Find out about six remarkable Viking Age figures, from Erik the Red, who founded Greenland’s first Norse settlement, to Cnut the Great, who ruled a massive empire in northern Europe.
Rollo: First ruler of Normandy
In the 9th century, this Viking commander, whose ancestors were probably Danish or Norwegian, began raiding France. Under the Treaty of St. Claire-sur-Epte, Charles the Simple, king of the West Franks, handed Rollo a portion of what is now Normandy (in the Northmen’s territory) in exchange for his protection against future Viking raiders in 911. Rollo later strengthened his grip over the region, and his son, William Longsword, succeeded him around the time he died in 928.
In 1066, William, Duke of Normandy, a descendant of Rollo, conducted a victorious invasion of England. William the Conqueror, as people knew him, reigned as King of England from 1066 until 1087. Allied troops arrived on the beaches of Normandy on June 6th, 1944, more than a thousand years after Rollo’s demise, initiating the liberation of Western Europe from Nazi Germany’s domination.
Erik the Red: Founded Greenland’s First Norse Settlement
Erik the Red was born Erik Thorvaldsson in Norway and had the nickname Erik the Red because of his red hair and probably his fierce temper. Erik’s father went to Iceland with his family after people expelled him from Norway for killing someone. People accused Erik of manslaughter there, which led to his exile from Iceland in 982. He sailed west after leaving home, eventually naming the enormous, unknown island Greenland to entice future immigrants.
Erik returned to Iceland some years later and arranged a fleet of more than 20 ships to transport colonists back to Greenland, only fourteen ships survived the voyage, where they established two major colonies in 986. The Greenland colony had a population of over 4500 people at its peak. Greenland’s Norse villages survived after Erik’s death until they were abandoned in the 14th and 15th centuries. It’s unclear why the Norse Greenlanders vanished, but a number of reasons, including a cooling environment and dwindling trading prospects, could have played a part.
Olaf Tryggvason: Brought Christianity to Norway
Olaf was born in 968, the grandson of Harald Fairhair, the first king to unite Norway, and people assume that he was raised in Russia after his father died. Olaf led the Viking invasion of England in 991. Following that, the English paid the Vikings a ransom to deter future invasions, at least temporarily. Danegeld was the name of this sort of payment. In 994, Olaf and his friend, Denmark’s King Svein Forkbeard, mounted another invasion of England, netting an additional Danegeld.
The following year, Olaf invaded Norway with his loot and became king after Norway’s ruler, Hakon the Great, died by assassination. Olaf ordered his subjects to convert to Christianity during his reign as king. Prior to that, and previously, most Scandinavians were pagans who worshipped a variety of deities.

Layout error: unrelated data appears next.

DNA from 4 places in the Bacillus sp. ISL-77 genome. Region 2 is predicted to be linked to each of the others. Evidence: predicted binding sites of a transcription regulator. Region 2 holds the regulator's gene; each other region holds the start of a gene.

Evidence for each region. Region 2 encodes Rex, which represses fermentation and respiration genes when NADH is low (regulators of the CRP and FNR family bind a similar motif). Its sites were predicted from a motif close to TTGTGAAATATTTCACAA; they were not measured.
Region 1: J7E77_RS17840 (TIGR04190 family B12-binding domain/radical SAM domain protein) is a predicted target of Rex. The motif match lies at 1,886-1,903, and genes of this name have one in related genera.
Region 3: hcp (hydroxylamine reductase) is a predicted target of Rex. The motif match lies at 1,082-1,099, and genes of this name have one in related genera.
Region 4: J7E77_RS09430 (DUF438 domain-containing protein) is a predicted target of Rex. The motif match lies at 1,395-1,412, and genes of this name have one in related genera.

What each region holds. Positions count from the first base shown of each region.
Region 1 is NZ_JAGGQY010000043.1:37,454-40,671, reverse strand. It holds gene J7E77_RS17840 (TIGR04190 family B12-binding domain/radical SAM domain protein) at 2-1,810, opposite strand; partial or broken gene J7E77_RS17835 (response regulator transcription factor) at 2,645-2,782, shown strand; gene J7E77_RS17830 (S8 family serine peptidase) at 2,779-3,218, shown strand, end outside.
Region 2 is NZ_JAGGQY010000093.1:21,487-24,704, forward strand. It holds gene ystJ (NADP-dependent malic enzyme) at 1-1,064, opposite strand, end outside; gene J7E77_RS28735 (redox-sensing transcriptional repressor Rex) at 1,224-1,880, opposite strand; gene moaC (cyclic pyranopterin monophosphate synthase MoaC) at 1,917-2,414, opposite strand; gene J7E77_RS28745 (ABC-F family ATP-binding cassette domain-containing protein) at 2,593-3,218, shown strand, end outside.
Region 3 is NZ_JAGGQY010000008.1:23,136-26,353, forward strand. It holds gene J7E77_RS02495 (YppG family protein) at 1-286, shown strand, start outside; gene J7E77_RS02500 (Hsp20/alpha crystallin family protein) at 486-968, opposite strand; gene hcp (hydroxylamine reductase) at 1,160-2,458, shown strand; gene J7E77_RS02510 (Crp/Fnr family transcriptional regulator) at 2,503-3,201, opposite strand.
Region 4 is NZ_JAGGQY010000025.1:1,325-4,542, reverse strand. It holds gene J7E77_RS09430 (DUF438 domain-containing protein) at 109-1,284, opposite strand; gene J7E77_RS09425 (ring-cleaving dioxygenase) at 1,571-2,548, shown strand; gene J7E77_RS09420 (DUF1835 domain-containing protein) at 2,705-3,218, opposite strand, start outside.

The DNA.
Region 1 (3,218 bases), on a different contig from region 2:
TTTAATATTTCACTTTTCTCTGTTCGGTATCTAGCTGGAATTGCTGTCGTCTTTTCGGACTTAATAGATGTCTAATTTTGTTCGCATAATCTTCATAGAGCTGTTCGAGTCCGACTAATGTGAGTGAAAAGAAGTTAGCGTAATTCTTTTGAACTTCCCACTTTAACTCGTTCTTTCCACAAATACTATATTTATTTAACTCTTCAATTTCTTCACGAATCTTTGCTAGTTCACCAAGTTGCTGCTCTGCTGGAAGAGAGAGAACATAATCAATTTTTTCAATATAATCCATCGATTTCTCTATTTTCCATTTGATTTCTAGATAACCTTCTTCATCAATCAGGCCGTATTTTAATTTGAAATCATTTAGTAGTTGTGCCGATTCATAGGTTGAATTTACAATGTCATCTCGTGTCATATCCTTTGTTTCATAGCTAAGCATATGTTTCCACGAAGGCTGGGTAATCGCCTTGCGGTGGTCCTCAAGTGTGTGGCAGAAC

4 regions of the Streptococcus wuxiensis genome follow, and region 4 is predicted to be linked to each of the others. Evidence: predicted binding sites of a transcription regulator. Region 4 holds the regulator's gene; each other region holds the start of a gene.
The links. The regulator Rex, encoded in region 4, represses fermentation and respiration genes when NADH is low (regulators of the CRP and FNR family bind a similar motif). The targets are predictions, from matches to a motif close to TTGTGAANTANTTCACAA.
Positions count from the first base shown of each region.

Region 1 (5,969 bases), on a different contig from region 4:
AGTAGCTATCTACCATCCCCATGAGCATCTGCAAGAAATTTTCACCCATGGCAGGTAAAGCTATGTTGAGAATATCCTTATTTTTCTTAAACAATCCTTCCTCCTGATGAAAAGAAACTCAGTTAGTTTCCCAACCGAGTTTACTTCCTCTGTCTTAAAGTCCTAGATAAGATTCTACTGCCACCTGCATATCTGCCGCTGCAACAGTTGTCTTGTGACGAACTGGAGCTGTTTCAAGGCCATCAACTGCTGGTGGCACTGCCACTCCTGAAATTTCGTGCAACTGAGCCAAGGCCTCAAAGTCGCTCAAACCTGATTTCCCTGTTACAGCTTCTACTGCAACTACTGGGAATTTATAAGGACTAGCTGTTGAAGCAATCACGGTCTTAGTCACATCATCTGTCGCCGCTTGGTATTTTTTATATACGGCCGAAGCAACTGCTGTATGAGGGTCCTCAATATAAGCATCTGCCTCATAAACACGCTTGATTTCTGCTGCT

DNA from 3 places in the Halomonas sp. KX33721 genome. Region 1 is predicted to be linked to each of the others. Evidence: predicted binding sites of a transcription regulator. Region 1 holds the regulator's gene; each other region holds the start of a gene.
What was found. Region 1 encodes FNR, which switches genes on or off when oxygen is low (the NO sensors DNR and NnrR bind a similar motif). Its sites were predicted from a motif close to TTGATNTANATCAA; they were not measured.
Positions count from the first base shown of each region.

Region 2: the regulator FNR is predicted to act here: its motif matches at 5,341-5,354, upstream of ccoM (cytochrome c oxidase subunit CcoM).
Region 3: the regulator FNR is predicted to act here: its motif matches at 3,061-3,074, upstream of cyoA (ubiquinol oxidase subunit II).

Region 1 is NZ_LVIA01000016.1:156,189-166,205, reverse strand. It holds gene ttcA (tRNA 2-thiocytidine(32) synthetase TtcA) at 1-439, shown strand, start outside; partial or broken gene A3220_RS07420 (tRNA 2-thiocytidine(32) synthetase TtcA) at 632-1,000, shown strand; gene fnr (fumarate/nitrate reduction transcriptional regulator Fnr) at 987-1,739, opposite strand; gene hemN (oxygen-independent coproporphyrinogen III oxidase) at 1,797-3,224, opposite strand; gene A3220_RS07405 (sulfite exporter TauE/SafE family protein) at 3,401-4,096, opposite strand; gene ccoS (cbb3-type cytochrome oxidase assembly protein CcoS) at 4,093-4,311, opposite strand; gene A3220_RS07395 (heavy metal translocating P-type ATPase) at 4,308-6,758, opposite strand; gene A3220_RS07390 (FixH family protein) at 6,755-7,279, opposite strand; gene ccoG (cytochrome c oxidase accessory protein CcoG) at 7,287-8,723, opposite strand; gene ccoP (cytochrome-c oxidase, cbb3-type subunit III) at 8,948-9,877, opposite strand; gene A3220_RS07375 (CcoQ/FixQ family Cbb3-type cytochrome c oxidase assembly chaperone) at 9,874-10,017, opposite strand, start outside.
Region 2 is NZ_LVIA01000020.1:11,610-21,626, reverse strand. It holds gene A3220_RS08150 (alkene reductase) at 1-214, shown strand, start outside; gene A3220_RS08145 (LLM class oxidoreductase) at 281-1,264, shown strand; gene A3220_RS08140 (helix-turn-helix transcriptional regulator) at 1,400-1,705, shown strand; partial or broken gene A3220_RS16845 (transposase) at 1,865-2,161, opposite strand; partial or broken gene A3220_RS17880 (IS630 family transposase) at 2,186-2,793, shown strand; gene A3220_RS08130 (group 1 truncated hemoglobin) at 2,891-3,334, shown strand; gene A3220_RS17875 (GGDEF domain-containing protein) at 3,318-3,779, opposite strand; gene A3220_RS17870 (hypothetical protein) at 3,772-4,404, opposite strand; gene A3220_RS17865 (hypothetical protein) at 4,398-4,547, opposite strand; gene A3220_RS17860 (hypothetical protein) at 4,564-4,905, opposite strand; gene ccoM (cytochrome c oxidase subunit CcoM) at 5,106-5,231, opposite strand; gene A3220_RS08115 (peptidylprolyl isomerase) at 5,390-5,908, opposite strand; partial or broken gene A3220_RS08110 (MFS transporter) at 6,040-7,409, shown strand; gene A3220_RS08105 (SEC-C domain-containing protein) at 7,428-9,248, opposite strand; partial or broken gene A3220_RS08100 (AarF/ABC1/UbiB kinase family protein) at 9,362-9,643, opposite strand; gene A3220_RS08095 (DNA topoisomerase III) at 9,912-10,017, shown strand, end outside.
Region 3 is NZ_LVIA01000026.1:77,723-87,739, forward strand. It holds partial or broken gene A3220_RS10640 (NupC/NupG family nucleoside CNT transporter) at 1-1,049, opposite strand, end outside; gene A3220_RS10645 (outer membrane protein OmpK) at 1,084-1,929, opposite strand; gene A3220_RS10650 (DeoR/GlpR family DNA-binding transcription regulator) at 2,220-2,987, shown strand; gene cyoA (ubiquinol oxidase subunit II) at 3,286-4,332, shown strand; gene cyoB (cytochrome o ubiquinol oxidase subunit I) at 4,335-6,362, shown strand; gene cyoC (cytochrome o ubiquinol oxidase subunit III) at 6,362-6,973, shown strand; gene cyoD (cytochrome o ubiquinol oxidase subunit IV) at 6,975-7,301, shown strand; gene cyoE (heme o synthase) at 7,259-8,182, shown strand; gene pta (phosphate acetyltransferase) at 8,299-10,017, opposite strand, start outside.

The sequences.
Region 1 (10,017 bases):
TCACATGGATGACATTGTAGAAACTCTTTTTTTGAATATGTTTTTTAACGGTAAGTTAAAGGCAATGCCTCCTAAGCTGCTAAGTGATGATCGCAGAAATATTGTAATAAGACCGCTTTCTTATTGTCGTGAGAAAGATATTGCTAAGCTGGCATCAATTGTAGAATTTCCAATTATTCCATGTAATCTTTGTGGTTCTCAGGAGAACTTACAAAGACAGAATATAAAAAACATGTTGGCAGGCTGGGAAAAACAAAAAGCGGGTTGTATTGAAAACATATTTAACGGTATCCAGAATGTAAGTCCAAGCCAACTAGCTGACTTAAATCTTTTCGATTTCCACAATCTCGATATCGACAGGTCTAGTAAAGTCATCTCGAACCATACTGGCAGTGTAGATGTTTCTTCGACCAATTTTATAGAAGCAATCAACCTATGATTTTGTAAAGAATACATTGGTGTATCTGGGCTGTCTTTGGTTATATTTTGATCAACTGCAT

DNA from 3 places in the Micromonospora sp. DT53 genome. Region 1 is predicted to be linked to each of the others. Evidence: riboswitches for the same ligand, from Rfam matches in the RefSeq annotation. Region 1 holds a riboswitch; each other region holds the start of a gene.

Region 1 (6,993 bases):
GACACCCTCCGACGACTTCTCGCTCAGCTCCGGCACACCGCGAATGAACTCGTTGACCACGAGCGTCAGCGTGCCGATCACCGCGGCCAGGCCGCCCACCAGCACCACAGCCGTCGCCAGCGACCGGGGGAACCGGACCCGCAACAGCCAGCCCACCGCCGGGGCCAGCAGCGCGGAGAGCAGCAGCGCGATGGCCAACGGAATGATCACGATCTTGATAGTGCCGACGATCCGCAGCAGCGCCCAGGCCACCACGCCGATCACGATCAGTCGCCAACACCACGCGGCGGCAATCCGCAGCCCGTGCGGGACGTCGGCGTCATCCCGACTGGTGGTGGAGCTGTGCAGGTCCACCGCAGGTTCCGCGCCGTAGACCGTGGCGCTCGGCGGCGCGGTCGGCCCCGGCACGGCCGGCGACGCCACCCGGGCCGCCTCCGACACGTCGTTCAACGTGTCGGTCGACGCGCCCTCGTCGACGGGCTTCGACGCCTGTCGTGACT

Olaf’s efforts earned him adversaries, including Svein Forkbeard, a former ally who wished to restore Danish rule in Norway, and Erik of Hladir, Hakon’s son. In a fight at sea in the year 1000, Olaf’s opponents ambushed him. Instead, instead of surrendering, he allegedly went over the side of his ship, never to be seen again.
Leif Eriksson: Beat Columbus to the New World by 500 years
Leif is regarded as the first European to set foot in North America, arriving approximately 5 centuries before Christopher Columbus. Believed to have been born in Iceland in 970, Leif eventually migrated to Greenland, where his father, Erik the Red, founded the first Norse settlement. Around the year 1000, Leif Eriksson set off in quest of land that an Icelander known as Bjarni Herjolfsson had discovered years before when his ship blew off course on its trip to Greenland.
During his trip, Leif visited Helluland (flat stone land), which historians believe to be Baffin Island, before heading south to Markland (forestland), which historians believe to be Labrador. The Vikings then established a camp in what may have been Newfoundland and explored the surrounding area, which Leif dubbed Vinland (wineland) because grapes or berries were said to be present.Other Norsemen opted to travel to Vinland after Leif returned to Greenland with a wealthy timber shipment.
The Viking presence in North America, on the other hand, was short-lived, presumably due to confrontations with unfriendly or hostile Indians. The only authenticated Norse settlement in North America was discovered in the early 1960s at L’Anse aux Meadows on the northern tip of Newfoundland; items unearthed there date to around 1000.
Cnut the Great: England’s Viking King
Cnut or Canute, the son of Denmark’s King Svein Forkbeard, helped his father to conquer England in 1013. When Svein lost his life the next year, the exiled Anglo-Saxon king, Aethelred the Unready, reclaimed power. Aethelred died in 1016, and his son, Edmund Ironside, succeeded him. Later that year, after Cnut beat him at the Battle of Ashingdon, Edmund signed a pact giving Cnut control of a portion of England. Edmund died just a few weeks later, and all of England came under Cnut’s power. His rule restored stability after years of wars and raids.
Denmark, Norway, and probably parts of Sweden eventually fell under Cnut’s sway, resulting in a large kingdom. When he died in 1035, his son, Harold Harefoot, ascended to the throne of England and ruled until his death in 1040. Cnut’s other son ascended to the throne, but his death in 1042 effectively ended Danish authority in England.
According to history, Harald Hardrada is said to be the last great Viking leader to have ever lived.